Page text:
Category Archives: Ethics

Ransomware Attack, New Ethics Opinion, Underscore Lawyers’ Duty of Tech Competence

By on . Posted in Ethics

Ransomware_AttackThis week’s ransomware attack against DLA Piper, one of the nation’s largest law firms, provided a harsh reminder of the need for lawyers and law firms to be vigilant about cybersecurity. In DLA Piper’s case, the firm’s security system detected suspicious activity and its IT team acted quickly to isolate the malware, according to a statement, but as of yesterday, the firm was still working to restore full operations.

A ransomware attack against a global law firm is a major intrusion, but it is important to remember that such attacks often begin with a single malicious email and can happen to law firms of any size. Opening a malicious attachment or clicking a malicious link can plant the ransomware virus and allow it to propagate throughout a firm. Continue reading

Webinar Tomorrow: The Duty of Technology Competence and E-Discovery

What are an attorney’s ethical duties of competence in the handling of discovery of electronically stored information? That will be the topic of a free webinar tomorrow, Oct. 29, from 1 to 2 p.m. Eastern time, sponsored by Catalyst.

The issue has come to the forefront as a growing number of states have recognized that lawyers have an ethical duty to be competent in technology. Recently, a State Bar of California ethics opinion extended that duty of technology competence to e-discovery.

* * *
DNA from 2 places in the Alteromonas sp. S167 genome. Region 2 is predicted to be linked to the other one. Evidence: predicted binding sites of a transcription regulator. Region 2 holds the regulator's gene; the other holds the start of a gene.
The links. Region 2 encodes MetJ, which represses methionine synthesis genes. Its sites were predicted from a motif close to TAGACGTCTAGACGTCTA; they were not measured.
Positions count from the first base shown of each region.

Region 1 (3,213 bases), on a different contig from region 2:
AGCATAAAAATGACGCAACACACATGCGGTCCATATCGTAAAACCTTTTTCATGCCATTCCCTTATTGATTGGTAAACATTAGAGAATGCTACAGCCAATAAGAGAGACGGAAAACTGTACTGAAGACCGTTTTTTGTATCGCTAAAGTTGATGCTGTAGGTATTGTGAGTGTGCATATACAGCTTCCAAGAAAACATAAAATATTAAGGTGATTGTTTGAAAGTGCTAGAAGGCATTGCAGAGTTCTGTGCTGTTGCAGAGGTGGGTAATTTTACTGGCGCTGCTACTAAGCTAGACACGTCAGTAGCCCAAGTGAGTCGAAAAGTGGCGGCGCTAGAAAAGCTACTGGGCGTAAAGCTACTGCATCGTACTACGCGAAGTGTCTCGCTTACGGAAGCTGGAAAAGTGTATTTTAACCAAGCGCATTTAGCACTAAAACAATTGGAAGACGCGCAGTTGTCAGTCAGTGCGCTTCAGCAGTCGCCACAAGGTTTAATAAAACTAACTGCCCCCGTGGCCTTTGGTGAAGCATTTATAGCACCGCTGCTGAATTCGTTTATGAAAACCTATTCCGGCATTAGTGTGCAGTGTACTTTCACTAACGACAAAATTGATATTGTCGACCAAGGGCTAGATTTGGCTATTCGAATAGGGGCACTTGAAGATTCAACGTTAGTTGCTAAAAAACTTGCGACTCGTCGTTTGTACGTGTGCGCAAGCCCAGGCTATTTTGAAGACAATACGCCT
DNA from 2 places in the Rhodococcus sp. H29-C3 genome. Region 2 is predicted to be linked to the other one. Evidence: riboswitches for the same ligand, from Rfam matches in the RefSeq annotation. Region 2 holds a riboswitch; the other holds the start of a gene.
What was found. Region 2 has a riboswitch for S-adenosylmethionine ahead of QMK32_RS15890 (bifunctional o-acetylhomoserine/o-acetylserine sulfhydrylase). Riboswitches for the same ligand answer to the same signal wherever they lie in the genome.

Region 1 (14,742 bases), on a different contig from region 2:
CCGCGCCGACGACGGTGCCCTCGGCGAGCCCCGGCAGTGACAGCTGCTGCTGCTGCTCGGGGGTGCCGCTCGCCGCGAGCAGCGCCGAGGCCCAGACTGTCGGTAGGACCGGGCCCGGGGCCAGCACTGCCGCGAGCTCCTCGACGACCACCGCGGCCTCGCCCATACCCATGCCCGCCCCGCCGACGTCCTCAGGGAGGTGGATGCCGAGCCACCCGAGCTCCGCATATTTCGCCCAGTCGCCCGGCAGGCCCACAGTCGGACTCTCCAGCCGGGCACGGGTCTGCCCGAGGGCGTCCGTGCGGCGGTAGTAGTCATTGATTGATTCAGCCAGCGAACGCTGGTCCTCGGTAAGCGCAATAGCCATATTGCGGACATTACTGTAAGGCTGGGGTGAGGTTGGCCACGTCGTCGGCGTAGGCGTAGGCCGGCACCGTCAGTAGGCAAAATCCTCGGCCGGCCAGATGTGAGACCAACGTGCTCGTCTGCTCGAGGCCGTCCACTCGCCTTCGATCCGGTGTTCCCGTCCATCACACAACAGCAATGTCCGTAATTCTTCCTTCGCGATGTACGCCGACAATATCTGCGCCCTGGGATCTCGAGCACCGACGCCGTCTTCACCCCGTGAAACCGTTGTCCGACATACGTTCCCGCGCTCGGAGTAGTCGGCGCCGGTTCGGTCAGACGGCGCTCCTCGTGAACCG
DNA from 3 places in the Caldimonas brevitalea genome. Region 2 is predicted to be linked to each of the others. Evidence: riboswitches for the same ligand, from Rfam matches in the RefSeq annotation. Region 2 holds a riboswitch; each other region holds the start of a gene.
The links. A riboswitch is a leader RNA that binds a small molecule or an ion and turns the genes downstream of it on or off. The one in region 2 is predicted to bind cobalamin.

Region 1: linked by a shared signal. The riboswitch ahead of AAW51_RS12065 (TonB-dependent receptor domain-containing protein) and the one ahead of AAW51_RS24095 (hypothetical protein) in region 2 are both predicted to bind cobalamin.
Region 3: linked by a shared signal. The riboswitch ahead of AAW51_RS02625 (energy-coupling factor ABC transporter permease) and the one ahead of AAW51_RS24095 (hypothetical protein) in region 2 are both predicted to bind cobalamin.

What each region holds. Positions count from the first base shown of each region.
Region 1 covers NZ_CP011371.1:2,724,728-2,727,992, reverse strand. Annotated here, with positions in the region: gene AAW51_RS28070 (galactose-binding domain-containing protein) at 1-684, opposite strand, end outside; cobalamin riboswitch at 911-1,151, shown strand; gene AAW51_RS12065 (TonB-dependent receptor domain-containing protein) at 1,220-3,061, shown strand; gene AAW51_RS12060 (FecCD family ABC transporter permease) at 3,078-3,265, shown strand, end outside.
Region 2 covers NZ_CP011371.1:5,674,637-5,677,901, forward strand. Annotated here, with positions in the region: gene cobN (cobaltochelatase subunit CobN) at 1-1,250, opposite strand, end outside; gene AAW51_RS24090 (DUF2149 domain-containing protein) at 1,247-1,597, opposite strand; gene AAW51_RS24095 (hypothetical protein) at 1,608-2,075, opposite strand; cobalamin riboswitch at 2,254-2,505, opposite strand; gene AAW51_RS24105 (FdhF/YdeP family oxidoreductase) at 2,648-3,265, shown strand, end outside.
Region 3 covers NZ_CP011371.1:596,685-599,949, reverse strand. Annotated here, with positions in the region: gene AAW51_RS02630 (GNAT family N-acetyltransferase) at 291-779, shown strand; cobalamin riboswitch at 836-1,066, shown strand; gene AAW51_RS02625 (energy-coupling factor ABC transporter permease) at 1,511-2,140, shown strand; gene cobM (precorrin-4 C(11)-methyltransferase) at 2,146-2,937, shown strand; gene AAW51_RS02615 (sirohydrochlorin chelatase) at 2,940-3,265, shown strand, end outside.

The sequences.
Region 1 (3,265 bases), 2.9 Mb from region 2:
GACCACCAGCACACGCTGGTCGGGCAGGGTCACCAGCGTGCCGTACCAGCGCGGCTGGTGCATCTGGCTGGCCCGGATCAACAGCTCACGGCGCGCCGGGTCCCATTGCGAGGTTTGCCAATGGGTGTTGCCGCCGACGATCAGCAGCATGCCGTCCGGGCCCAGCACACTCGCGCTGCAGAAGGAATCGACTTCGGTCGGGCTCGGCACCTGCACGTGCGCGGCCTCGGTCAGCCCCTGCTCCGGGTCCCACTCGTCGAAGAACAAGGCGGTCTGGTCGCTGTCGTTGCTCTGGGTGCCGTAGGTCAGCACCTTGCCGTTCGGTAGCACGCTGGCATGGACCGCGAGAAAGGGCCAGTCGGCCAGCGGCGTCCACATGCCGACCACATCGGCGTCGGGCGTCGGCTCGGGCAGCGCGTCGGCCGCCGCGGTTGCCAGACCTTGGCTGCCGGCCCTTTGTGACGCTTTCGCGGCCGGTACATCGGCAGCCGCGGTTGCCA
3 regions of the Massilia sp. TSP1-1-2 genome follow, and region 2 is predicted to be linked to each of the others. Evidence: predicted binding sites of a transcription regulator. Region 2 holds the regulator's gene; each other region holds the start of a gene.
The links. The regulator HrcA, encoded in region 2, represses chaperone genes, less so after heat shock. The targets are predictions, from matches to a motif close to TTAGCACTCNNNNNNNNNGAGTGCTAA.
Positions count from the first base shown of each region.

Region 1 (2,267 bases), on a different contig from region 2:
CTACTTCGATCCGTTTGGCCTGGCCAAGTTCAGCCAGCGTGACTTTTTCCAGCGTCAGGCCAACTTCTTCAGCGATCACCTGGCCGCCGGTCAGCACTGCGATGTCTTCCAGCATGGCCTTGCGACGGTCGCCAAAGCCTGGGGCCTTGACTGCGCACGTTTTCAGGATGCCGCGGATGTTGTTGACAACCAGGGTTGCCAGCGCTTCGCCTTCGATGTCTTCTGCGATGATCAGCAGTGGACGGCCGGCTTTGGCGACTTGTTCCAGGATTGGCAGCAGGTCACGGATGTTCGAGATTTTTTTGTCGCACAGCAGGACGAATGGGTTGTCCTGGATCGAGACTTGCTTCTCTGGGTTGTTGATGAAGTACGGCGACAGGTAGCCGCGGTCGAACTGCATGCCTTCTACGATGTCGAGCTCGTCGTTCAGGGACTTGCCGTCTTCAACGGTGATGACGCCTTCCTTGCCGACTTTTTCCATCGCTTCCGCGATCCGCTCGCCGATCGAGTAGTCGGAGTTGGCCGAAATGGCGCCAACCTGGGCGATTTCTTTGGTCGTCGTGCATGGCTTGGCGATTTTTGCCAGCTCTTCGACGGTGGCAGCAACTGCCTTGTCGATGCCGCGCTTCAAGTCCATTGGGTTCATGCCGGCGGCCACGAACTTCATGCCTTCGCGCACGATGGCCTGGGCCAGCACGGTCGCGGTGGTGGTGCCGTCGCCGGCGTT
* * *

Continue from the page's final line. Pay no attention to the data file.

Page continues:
Continue reading

California Finalizes Ethics Opinion Requiring Competence in E-Discovery

shutterstock_107714909Last February, we reported here on a proposed ethics opinion from the State Bar of California that would require lawyers who represent clients in litigation either to be competent in e-discovery or associate with others who are competent. At that point, the bar was accepting public comments on the proposed opinion in advance of issuing a final opinion.

Now, that opinion has been finalized and was issued on June 30 as Formal Opinion No. 2015-193. The final opinion largely mirrors the proposed opinion, with only minimal changes. As before, the opinion says that attorneys have a duty to maintain the skills necessary to integrate legal rules and procedures with “ever-changing technology.” In support of that statement, it cites the American Bar Association’s 2012 amendment to the Model Rules that discussed the duty of lawyers to keep abreast of changes in the law, “including the benefits and risks associated with relevant technology.” Continue reading

California Considers Ethical Duty To Be Competent in E-Discovery

Many attorneys still consider e-discovery to be a niche area of law practice, one they would prefer to stay well away from. But do lawyers have an ethical responsibility to be knowledgeable about e-discovery and competent in its practice? In California, the answer could soon be, “Yes.”

A proposed ethics opinion of the State Bar of California (Proposed Formal Opinion Interim No. 11-0004) would require attorneys who represent clients in litigation either to be competent in e-discovery or associate with others who are competent. The bar is accepting public comments on the proposed opinion until April 9, 2015. Continue reading

Latest Ethics Opinion on Cloud Computing Emphasizes Duty of Competence

New Hampshire has become the latest state to weigh in on the ethics of using cloud computing in the practice of law. The Ethics Committee of the New Hampshire Bar Association recently published Advisory Opinion #2012-13/4, in which it adopted the consensus opinion among states that a lawyer may use cloud computing consistent with his or her ethical obligations, as long as the lawyer takes reasonable steps to ensure that sensitive client information remains confidential.